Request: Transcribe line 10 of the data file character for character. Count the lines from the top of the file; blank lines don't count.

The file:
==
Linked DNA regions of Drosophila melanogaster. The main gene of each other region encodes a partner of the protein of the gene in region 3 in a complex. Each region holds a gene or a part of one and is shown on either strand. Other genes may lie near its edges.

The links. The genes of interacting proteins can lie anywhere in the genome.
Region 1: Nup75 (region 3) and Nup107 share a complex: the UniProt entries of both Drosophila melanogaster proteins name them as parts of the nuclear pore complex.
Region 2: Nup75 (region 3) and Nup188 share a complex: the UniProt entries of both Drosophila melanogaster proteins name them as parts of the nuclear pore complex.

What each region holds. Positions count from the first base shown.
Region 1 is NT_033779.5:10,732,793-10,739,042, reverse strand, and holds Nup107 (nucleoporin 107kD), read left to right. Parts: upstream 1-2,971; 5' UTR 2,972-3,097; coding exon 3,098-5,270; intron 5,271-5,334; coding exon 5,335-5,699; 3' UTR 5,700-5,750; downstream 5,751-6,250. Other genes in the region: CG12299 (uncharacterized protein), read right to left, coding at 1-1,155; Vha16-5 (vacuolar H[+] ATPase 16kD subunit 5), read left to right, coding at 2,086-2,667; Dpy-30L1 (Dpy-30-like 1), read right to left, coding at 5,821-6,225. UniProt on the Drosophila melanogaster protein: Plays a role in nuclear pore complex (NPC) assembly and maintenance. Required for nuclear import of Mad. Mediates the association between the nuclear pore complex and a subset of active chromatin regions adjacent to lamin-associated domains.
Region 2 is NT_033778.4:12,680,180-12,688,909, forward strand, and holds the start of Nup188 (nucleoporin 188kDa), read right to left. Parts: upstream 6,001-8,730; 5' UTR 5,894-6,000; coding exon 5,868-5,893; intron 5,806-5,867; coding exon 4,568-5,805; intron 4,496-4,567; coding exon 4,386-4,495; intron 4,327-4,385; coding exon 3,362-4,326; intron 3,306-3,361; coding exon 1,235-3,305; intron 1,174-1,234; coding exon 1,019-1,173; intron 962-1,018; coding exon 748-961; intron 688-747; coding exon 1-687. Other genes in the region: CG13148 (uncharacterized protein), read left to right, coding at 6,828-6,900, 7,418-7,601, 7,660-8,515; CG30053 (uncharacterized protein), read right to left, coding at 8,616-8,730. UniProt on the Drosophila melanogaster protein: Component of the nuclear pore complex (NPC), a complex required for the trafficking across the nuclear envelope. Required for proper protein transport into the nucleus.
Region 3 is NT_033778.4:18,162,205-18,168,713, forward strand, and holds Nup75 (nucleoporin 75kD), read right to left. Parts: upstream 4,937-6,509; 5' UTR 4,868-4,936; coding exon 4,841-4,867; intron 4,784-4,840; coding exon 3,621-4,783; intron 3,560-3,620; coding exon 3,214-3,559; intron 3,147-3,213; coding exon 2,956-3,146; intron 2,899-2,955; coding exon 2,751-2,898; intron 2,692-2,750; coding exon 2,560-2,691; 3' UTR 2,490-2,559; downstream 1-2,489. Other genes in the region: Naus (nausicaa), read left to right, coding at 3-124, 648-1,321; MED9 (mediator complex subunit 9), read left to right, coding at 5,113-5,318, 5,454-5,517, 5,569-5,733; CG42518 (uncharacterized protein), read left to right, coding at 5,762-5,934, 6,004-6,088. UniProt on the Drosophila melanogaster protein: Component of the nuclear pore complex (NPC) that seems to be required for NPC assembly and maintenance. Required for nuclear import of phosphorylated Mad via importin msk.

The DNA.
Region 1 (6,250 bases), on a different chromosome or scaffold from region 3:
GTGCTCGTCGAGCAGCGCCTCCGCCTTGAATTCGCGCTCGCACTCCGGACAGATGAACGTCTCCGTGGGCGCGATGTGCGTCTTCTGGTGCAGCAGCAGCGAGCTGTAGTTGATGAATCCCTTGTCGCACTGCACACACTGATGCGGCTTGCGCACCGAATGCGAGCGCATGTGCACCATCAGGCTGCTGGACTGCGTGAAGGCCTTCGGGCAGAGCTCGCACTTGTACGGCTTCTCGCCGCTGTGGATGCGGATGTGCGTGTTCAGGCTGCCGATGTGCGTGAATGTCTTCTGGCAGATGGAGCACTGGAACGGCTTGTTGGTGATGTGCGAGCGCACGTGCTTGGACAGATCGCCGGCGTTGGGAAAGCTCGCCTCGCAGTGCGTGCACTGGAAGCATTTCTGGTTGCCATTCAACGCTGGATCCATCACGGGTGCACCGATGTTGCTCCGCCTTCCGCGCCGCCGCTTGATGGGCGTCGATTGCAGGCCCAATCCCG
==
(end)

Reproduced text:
Region 1 (6,250 bases), on a different chromosome or scaffold from region 3: